One common request I see is for a new series that goes farther into the future of Deep Space Nine and Voyager. I think that's a bad idea. ST is already at the point of "super-science" -- that is, technology that can solve any problem you can think up. It's already hard for them to write stories that don't conflict with the technology they already have! (It's one reason I've suggested letting in modern SF writers, especially hard-SF writers, who can present some pretty fascinating premises and problems that evade the solutions ST tech has.) Going forward only presents bad, serious problems for the kind of series writers television gets these days. The producers tried to get around that by "going back" with Enterprise, but clearly hat hasn't worked.

Something I also see a lot of, though not usually as a formal series idea, is for a "total war" Star Trek. Lots of fan sites and fan-written stories and series posit huge warships and large armies fighting the gone-bad Klingons, the Romulans, a revived Dominion, etc. There are just a whole lot of people who like war and war stories, it seems, and they want to turn Star Trek down that path. It would make for a killer movie (Star Trek: Galactic War!), but it's also a rebuke to the entire premise of Star Trek.

I still think the "movie of the month" idea -- a new movie every month with different stories, characters, writers, directors, actors, etc., free to explore any time, place or person in Trek history -- is the way to go. I've also heard of the "mini-series" idea, to approach ST the way the British do by making a self-contained, short series of episodes that are a comprehensive whole. (Think "Touching Evil" or "Prime Suspect" or many of the other Mystery! programs on PBS.) Both ideas raise the "event" level of Star Trek and free the producers from being locked down to any one concept.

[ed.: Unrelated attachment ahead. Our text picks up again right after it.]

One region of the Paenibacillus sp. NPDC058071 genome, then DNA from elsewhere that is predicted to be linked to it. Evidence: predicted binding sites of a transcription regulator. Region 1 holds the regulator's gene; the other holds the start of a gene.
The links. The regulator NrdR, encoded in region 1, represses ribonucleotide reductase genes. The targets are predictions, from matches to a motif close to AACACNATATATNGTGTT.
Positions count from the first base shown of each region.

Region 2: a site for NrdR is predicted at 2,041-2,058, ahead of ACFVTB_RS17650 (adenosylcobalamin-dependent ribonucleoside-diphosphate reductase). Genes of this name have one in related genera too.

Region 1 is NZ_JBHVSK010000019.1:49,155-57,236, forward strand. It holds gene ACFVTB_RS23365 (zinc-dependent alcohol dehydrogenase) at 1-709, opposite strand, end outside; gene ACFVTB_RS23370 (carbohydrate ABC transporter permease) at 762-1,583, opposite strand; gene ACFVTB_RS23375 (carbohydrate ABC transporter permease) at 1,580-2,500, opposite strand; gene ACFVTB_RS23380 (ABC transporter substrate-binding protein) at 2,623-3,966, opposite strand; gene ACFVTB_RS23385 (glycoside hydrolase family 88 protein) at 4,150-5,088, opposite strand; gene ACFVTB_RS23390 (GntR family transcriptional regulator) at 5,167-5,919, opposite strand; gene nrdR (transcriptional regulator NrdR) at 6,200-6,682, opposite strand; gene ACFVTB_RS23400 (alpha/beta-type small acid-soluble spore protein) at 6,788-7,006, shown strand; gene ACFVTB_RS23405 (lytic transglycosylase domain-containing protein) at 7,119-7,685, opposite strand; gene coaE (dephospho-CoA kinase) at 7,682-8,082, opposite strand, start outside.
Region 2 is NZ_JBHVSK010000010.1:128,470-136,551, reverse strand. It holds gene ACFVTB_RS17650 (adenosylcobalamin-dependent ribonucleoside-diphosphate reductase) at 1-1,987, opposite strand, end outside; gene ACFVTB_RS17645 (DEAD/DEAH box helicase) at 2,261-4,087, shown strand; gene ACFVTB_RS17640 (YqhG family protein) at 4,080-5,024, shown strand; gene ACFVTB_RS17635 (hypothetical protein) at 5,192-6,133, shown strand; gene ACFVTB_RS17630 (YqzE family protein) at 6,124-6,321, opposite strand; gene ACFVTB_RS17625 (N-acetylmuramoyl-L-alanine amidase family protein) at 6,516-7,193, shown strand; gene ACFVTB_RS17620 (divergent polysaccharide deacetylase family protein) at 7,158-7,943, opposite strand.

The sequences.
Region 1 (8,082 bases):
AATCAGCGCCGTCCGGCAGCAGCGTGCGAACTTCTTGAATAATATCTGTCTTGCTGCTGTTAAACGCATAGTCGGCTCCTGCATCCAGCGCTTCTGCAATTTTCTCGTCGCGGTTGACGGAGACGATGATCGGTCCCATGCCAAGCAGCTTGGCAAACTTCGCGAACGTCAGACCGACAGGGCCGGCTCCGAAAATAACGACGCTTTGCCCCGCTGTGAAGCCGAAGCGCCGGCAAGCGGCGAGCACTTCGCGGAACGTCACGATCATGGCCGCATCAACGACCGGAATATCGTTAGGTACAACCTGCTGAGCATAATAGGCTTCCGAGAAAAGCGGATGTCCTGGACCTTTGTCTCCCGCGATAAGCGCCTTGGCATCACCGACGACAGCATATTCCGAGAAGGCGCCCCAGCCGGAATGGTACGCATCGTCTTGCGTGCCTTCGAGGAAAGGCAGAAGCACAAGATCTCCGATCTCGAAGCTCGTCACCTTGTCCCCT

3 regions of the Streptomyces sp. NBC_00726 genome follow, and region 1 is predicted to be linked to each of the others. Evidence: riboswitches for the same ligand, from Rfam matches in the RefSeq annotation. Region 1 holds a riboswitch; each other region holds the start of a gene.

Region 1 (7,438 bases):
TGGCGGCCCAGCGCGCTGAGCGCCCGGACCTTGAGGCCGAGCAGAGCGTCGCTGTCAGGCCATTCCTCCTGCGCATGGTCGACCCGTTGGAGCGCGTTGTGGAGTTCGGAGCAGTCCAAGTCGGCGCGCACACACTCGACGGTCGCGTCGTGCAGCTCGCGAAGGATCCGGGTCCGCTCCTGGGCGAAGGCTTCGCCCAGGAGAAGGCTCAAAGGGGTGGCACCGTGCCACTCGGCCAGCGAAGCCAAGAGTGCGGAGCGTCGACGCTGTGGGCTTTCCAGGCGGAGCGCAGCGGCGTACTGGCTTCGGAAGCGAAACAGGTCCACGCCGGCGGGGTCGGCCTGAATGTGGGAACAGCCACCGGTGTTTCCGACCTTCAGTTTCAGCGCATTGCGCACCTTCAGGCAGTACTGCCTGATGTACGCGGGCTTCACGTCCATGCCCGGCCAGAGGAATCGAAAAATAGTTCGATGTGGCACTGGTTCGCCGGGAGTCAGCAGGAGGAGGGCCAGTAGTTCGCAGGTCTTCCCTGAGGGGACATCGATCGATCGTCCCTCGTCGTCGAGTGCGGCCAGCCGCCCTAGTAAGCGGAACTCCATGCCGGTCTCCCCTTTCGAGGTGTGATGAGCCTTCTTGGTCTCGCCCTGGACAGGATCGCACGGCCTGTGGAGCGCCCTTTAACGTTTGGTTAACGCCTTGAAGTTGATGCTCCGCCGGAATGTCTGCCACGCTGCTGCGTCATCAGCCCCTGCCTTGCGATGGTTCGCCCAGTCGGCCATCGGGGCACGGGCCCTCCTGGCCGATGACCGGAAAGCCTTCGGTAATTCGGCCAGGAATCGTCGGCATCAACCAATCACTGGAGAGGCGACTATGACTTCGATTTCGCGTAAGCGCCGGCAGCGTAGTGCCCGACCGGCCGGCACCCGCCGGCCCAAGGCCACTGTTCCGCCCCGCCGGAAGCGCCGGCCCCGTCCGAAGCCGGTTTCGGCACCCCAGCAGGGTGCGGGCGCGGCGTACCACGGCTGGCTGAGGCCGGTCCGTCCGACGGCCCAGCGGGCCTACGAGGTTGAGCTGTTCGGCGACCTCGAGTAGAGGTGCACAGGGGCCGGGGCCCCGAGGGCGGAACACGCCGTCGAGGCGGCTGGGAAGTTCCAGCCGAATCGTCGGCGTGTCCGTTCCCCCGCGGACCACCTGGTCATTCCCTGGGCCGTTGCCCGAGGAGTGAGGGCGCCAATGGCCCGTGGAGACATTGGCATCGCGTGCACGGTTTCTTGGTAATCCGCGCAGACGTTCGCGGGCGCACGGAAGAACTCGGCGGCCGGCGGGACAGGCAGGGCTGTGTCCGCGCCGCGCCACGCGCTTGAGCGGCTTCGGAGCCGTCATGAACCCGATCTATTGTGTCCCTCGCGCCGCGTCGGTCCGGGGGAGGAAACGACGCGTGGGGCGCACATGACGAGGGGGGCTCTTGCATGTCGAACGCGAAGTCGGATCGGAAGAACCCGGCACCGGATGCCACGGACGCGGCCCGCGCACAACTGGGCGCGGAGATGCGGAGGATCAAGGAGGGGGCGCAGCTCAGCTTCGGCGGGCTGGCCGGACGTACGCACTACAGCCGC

I doubt that'll happen. CBS/UPN may well cancel Enterprise, and Star Trek may go away for a while, but it'll return in some form. There's too much money involved. There are also a few careers (Berman, Piller, Braga, et al) that depend, vampire-like, on the carcass of Star Trek. These guys don't see themselves as evil, but their actions tend to wreak evil nonetheless. Get rid of those folks, let ST lie fallow for a while, wait to see who can present a new, fresh idea, then restart Star Trek. That's the best way, I think.

But I doubt it will happen. Money changes everything, as someone once said. What I fear is that someone will revive Harve Bennet's Starfleet Academy, where we see young students at the Federation's school for Starfleet. The potential for a WB-style, Dawson's Creek-y, beautiful people in trouble every week show is too high. Someone could make the idea work, but not the present bunch. But I worry they'll try.

Wednesday, January 21, 2004

Size And Satisfaction

Hah! Made you read! I'm really referring to this essay from The Economist, about the relationship between nation size and success.
People have been debating the optimal size of a nation-state since the days of Aristotle. Understandably, given the diminutive size of Greek city-states, he thought that “experience has shown that it is difficult, if not impossible, for a populous state to be run by good laws.” The Founding Fathers of the United States fretted about the excessive size of their new nation; but James Madison argued that large size might be an advantage in a democracy, because it reduced the likelihood that special-interest groups would be able to act in unison to suppress the rights of other citizens.
But here's the money quote:
The main reason for the resulting rise in the number of mini-countries is the shift from empire or dictatorship to self-determination, especially in the past quarter-century.
People prefer to keep power close to the local level and prefer to associate with those most like themselves, as the Founding Fathers knew. A lesson we forget at peril to our own nation's cohesion.

It's not a long read, but a meaty one.
The Seven Best Sleeping Positions

Cute alert! As the title says, a photo essay on the seven best sleeping positions.